Vatican City — The select group of eight cardinals advising Pope Francis on reforming the governance of the Catholic church have made a set of recommendations to the pontiff on how to restructure its central bureaucracy, especially financial operations, the Vatican announced Wednesday.
But the pope has yet to make any decisions on the matter and the recommendations will remain secret, said Vatican spokesman Jesuit Fr. Federico Lombardi.
The Council of Cardinals, Lombardi said during a briefing, "has worked intensely and drafted proposals and has taken ... them to the Holy Father."
"[The pope] will be the one deciding if those suggestions are to be taken and applied," the spokesman said.
The cardinals' group met Monday through Wednesday at the Vatican.
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On Monday and Tuesday, Lombardi said the eight cardinals had been studying especially the Vatican's troubled financial past, meeting with separate groups commissioned by the pope to study the Vatican's economic and administrative structures and the Institute for the Works of Religion, commonly known as the Vatican bank.
On Wednesday, Lombardi said the cardinals had submitted recommendations to Francis that dealt with two wide areas: the organization of the Vatican as a whole, especially its financial operations, and the bank.
The substance of the cardinals' recommendations will likely be the subject of much speculation in coming days as some 185 cardinals from around the world are converging on Rome for a meeting Thursday through Saturday to formally induct 19 new members into their ranks.
For his part, Lombardi on Tuesday declined to give further information about the eight cardinals' report, saying only that the length of the proposal was "maybe" two or three pages.
"It's not a book what they presented," he said. "It's not a little piece of paper. It's an in-between document."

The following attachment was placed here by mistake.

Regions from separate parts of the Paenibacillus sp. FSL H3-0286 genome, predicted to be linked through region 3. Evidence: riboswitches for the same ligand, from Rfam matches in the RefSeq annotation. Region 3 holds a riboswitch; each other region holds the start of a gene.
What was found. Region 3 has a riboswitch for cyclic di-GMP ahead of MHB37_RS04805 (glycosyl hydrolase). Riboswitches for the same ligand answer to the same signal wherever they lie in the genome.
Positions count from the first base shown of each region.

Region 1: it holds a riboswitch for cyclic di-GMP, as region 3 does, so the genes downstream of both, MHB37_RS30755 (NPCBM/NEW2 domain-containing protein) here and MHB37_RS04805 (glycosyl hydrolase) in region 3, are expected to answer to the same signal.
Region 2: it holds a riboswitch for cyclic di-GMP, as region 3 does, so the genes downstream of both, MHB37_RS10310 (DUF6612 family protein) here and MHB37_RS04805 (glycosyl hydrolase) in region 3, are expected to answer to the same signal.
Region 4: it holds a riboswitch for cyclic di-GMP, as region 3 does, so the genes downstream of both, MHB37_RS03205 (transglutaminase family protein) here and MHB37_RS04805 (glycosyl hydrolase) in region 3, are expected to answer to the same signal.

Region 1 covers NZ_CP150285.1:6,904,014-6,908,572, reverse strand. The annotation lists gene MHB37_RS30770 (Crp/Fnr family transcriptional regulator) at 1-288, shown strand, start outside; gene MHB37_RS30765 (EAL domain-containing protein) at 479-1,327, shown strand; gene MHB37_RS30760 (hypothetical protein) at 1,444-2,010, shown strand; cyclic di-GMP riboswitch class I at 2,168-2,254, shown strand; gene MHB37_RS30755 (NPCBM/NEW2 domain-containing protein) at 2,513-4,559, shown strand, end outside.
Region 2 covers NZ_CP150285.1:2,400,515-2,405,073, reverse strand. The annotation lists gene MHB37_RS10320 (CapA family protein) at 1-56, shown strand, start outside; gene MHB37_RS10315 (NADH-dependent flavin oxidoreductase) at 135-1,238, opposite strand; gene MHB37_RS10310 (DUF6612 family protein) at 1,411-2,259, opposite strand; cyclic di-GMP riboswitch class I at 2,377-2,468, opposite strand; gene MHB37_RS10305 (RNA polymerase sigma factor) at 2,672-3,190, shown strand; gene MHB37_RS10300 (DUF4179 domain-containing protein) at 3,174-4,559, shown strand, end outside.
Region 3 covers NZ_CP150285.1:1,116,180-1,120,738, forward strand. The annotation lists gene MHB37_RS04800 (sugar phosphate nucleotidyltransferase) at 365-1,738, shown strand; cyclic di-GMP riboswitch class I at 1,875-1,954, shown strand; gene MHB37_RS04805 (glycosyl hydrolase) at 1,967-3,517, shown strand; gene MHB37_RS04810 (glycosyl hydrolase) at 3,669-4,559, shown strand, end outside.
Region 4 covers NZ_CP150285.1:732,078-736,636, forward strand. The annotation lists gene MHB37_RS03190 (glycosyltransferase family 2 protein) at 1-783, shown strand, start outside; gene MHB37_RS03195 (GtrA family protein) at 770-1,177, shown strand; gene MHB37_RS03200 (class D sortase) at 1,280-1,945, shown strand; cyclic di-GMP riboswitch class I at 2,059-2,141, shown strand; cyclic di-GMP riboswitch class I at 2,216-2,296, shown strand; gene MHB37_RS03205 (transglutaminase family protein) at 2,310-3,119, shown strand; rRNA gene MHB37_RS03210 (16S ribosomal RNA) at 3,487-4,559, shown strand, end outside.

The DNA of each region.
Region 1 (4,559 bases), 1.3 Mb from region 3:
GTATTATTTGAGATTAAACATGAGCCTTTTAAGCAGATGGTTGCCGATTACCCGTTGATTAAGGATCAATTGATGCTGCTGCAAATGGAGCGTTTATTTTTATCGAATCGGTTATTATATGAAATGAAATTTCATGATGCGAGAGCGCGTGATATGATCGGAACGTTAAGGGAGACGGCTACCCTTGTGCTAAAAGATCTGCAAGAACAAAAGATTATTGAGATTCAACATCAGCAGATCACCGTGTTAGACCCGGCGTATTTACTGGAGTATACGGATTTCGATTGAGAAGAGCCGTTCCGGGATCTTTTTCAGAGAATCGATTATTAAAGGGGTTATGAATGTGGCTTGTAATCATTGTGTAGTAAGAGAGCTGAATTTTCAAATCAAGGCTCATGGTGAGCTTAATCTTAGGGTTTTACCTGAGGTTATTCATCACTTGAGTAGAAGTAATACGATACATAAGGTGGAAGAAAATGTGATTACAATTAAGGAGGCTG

The eight cardinals, Lombardi said, have also set dates for their next two meetings at the Vatican: April 28-30, following the formal ceremonies in Rome for the sainthood of Popes John XXIII and John Paul II; and July 1-4.
The publishing of the new meeting dates, the spokesman said, confirms that the group plans to keep working to discuss how to reform the governance structures of the church.
"They are going to keep on studying the different dicasteries ... which they didn't get to this meeting," he said.
Francis announced the new cardinals in January, picking prelates for the honor who mainly hail from the global South, including places like Haiti, Burkina Faso and the Philippines.
The full group of cardinals is to begin meeting Thursday morning, when they will hear a reflection on the issue of family life by Cardinal Walter Kasper, a German theologian and former head of the Pontifical Council for Promoting Christian Unity.
Kasper's address to the full cardinals' group comes only a few weeks after the German bishops' conference released a blunt report showing a clear divergence between what the church teaches on marriage, sexuality and family life and what German Catholics believe.
That report, which compiled official responses from all of Germany's 27 dioceses and about 20 German Catholic organizations and institutions, was undertaken in preparation for the October synod.
Lombardi said Wednesday there are no plans to publish Kasper's talk and the decision to make it public would be up to the cardinals. In past consistories, some things were published and some things weren't, he said.
"There is no real secrecy reason for not publishing them," said Lombardi, but it is up to the cardinals to decide.
The synod is to host meetings next week among its 15-member planning council to formally prepare for the October event.
Asked Wednesday if the head of the Vatican's office for the synod, Cardinal-designate Lorenzo Baldisseri, would make presentations at the consistory about the answers his office has collected from bishops in preparation for the October meeting, Lombardi said he did not think so.
"I doubt that he already has a presentation on the answers that he has collected," Lombardi said. "This is the objective of the following meeting [on Monday] which is specifically with the bishops' synod."
Lombardi was also asked Wednesday if Francis might invite his predecessor, Pope Emeritus Benedict XVI, to visit with the cardinals in Rome this week.
"I don't exclude that it would be possible, however, I can't imagine for Pope Benedict to come and attend some of the meetings," the spokesman responded. "I don't think that will happen."
Individual cardinals, however, could decide to go and greet Benedict, "but it really depends on their special desire," said Lombardi.
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